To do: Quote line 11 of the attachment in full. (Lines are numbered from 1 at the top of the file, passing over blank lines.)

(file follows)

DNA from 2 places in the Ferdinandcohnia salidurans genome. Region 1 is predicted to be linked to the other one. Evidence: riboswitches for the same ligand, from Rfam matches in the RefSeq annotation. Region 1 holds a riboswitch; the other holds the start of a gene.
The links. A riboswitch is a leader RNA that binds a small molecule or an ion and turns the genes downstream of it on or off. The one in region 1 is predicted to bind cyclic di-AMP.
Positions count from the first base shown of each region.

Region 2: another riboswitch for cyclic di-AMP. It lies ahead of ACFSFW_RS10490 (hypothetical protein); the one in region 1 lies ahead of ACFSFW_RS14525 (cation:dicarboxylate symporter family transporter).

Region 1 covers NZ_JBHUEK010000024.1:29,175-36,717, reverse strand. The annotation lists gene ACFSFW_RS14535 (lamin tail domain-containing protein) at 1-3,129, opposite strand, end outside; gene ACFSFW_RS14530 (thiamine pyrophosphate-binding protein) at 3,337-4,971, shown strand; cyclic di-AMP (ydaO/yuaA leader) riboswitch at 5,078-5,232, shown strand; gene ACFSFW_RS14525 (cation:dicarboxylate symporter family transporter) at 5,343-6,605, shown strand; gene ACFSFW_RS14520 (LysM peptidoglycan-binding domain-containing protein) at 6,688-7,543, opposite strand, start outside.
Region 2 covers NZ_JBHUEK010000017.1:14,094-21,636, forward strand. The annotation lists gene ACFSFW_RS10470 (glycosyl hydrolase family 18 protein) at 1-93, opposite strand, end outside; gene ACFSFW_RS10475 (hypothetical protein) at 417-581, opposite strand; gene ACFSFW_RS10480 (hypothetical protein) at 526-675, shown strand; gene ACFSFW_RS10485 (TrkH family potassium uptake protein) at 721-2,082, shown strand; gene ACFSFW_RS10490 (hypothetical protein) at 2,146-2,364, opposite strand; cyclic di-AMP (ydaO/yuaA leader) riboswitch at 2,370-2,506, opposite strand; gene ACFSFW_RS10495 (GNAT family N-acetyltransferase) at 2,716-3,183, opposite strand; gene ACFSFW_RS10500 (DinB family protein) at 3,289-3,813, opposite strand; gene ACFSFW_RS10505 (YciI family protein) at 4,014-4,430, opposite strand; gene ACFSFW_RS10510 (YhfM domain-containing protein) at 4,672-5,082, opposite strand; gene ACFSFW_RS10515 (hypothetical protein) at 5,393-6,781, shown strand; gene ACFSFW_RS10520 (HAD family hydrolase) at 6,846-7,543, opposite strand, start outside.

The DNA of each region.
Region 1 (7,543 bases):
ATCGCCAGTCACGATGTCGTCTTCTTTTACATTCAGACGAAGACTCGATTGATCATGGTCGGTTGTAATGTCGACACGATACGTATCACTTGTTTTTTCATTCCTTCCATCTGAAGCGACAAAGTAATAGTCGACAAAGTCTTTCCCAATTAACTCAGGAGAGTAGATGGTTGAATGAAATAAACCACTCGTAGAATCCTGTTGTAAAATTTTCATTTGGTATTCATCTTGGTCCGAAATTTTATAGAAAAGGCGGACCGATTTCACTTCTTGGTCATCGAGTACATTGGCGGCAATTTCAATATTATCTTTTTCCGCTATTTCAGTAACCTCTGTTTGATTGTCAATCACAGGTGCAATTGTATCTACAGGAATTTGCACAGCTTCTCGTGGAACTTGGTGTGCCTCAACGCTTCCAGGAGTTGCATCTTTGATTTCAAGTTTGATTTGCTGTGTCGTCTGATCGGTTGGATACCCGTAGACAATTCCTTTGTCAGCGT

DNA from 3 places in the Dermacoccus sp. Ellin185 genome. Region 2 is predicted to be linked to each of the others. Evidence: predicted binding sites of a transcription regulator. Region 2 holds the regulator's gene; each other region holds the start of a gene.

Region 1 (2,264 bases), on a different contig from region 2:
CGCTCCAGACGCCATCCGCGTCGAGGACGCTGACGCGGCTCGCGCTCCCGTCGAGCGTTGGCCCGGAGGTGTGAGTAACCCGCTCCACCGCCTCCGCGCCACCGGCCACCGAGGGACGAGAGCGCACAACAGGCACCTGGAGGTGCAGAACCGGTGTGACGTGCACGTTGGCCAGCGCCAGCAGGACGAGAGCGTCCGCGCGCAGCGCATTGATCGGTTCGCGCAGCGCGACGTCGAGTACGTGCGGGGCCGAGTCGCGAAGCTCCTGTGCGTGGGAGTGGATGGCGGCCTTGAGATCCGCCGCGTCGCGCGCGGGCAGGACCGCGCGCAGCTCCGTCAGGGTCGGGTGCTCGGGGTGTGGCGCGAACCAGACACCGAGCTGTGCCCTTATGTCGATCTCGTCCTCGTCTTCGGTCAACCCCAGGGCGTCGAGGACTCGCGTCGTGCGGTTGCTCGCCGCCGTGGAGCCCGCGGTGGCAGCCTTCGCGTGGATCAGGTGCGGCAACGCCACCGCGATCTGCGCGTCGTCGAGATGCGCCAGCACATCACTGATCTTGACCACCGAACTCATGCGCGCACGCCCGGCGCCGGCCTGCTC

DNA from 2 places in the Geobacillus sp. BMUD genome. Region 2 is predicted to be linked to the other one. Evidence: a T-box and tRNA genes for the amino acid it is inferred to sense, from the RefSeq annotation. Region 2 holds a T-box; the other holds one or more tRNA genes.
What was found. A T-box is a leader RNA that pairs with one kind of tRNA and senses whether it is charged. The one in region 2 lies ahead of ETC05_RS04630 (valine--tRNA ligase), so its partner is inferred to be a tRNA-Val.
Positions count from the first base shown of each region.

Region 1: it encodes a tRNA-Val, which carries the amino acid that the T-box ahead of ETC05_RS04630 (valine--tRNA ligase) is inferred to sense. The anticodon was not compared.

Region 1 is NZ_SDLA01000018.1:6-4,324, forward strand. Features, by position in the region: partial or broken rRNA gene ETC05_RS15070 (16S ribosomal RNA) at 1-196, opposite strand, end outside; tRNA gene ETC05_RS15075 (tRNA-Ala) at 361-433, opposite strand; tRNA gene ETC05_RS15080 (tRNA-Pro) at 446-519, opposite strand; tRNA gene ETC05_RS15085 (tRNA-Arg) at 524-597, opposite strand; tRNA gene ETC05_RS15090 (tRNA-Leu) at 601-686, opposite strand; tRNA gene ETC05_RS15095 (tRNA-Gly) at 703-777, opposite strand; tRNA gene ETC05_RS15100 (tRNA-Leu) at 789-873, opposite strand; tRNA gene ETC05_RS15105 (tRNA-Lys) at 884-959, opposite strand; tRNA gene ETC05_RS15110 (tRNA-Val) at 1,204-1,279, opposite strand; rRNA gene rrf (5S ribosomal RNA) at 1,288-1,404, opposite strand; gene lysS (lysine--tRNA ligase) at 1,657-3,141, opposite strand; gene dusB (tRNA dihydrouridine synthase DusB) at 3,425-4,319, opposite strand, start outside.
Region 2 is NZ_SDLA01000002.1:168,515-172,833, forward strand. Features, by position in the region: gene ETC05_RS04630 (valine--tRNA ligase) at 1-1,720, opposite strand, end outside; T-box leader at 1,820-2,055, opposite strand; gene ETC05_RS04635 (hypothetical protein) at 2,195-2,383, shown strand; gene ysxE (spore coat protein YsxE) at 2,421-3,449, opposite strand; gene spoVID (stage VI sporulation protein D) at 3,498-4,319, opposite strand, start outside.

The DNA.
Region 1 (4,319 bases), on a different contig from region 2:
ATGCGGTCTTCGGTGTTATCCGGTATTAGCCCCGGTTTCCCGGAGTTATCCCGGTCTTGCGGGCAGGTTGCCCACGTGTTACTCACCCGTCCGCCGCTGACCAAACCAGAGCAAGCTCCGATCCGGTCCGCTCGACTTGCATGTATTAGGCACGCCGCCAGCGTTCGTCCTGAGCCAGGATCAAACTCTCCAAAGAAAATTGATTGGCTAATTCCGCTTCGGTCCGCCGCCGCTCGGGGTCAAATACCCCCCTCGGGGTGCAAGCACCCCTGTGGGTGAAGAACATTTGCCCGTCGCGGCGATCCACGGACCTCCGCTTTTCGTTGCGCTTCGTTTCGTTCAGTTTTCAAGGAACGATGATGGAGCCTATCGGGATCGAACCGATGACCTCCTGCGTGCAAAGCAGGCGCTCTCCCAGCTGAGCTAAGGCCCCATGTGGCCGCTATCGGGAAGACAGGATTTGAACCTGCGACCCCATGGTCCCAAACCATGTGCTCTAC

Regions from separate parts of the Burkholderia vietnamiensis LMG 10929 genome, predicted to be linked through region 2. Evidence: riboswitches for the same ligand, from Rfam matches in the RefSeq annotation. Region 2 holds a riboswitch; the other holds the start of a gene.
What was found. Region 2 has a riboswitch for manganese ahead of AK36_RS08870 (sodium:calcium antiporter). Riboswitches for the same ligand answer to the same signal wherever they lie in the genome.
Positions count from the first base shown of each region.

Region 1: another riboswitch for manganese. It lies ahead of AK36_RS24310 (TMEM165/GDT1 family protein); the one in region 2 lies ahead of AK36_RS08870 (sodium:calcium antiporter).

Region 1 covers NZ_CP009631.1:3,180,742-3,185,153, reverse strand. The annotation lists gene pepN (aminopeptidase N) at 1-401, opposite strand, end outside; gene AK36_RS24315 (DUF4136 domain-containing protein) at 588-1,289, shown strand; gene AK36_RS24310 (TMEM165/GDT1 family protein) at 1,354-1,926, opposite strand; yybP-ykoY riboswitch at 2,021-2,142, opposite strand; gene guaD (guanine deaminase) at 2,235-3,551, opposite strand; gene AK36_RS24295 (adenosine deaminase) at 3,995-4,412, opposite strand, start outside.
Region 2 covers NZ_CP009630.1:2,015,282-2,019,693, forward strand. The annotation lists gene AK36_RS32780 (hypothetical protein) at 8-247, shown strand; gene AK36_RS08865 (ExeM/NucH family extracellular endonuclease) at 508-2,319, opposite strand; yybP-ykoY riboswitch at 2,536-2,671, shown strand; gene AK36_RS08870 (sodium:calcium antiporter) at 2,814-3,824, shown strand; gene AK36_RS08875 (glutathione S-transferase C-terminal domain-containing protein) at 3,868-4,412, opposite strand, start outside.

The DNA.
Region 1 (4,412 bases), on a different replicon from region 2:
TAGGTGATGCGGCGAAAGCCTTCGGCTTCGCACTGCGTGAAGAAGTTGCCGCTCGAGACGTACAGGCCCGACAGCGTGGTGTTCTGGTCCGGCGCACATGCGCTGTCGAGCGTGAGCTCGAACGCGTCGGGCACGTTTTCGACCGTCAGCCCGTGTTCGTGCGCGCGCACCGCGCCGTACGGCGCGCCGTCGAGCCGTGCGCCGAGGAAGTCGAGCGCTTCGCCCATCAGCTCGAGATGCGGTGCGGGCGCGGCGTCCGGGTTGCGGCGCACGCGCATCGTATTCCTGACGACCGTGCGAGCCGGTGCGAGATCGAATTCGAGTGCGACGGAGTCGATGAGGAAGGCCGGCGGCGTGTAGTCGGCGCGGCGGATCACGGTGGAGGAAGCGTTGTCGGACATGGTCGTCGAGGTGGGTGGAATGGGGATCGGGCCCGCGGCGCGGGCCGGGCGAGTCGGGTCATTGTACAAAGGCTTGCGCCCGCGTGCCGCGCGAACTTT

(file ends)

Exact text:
Region 1 (2,264 bases), on a different contig from region 2: